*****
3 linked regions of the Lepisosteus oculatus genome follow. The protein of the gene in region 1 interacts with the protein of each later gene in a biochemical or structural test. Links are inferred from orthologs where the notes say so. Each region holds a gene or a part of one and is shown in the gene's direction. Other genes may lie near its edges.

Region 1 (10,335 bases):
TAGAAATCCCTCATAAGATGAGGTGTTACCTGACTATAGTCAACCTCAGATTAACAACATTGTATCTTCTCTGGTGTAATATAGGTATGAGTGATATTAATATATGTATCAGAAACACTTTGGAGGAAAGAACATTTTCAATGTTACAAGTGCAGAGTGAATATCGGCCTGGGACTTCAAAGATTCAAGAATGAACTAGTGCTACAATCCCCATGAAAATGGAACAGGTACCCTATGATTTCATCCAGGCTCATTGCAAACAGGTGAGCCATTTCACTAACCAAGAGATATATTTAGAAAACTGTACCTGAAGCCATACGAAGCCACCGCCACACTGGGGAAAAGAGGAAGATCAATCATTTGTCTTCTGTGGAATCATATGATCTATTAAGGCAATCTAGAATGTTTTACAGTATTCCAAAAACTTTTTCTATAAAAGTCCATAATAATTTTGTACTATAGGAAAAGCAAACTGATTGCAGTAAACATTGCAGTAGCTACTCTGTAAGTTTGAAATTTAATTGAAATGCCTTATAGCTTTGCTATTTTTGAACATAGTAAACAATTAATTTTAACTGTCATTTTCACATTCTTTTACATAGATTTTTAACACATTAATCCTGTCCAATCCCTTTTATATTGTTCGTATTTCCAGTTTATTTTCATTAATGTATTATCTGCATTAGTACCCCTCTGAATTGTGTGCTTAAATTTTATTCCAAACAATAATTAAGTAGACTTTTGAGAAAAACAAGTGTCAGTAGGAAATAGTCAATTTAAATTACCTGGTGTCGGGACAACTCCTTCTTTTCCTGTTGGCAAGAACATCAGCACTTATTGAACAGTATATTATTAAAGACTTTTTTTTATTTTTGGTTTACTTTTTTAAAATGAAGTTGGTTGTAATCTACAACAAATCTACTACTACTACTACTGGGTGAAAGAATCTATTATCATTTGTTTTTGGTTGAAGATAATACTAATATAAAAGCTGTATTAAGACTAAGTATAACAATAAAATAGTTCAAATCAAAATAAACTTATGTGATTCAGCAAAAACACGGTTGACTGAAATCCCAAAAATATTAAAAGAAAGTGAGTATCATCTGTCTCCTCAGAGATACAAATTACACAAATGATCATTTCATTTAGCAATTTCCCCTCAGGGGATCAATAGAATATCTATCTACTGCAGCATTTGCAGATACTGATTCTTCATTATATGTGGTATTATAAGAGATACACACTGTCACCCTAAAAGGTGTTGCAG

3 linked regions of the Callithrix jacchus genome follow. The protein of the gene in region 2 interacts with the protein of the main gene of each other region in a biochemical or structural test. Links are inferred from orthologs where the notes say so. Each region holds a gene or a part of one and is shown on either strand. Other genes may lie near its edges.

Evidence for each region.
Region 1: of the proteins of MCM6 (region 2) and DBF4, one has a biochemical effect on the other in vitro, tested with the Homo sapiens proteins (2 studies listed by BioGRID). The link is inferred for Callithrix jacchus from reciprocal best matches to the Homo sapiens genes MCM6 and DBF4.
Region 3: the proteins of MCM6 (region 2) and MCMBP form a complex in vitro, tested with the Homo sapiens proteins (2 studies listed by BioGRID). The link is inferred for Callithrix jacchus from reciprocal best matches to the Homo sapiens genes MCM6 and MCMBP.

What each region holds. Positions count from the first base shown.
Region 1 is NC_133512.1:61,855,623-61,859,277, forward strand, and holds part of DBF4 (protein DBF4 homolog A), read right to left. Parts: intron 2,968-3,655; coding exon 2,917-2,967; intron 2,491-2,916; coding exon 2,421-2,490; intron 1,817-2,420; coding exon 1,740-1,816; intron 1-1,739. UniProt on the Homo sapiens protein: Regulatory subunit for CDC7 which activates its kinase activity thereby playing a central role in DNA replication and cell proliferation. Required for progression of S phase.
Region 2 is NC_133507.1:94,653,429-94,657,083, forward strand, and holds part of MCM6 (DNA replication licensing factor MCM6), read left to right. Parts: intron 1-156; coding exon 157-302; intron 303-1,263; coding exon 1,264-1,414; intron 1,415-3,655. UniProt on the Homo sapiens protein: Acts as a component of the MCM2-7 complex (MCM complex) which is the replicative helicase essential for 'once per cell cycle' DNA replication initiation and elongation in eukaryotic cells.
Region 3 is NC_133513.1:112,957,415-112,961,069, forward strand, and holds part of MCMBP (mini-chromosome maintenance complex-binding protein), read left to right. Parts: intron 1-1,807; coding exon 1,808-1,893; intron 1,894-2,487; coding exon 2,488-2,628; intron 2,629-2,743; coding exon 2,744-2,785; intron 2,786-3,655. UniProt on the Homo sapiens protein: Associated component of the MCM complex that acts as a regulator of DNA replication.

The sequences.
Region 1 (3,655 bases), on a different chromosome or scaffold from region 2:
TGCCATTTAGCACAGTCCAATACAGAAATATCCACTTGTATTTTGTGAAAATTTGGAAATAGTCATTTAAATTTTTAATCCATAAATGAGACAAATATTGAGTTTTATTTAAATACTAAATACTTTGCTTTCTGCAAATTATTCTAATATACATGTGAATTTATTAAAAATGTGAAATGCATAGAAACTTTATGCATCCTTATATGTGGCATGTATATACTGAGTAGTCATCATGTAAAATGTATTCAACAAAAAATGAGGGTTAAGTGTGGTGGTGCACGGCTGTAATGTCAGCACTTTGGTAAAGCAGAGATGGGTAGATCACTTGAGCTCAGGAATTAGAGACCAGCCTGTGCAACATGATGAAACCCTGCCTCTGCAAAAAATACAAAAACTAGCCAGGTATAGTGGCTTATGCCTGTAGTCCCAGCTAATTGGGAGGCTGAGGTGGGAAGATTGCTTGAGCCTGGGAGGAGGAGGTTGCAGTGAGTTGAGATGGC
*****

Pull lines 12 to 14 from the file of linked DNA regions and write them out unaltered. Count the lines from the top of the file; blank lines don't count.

The sequences.
Region 1 (3,655 bases), on a different chromosome or scaffold from region 2:
TGCCATTTAGCACAGTCCAATACAGAAATATCCACTTGTATTTTGTGAAAATTTGGAAATAGTCATTTAAATTTTTAATCCATAAATGAGACAAATATTGAGTTTTATTTAAATACTAAATACTTTGCTTTCTGCAAATTATTCTAATATACATGTGAATTTATTAAAAATGTGAAATGCATAGAAACTTTATGCATCCTTATATGTGGCATGTATATACTGAGTAGTCATCATGTAAAATGTATTCAACAAAAAATGAGGGTTAAGTGTGGTGGTGCACGGCTGTAATGTCAGCACTTTGGTAAAGCAGAGATGGGTAGATCACTTGAGCTCAGGAATTAGAGACCAGCCTGTGCAACATGATGAAACCCTGCCTCTGCAAAAAATACAAAAACTAGCCAGGTATAGTGGCTTATGCCTGTAGTCCCAGCTAATTGGGAGGCTGAGGTGGGAAGATTGCTTGAGCCTGGGAGGAGGAGGTTGCAGTGAGTTGAGATGGC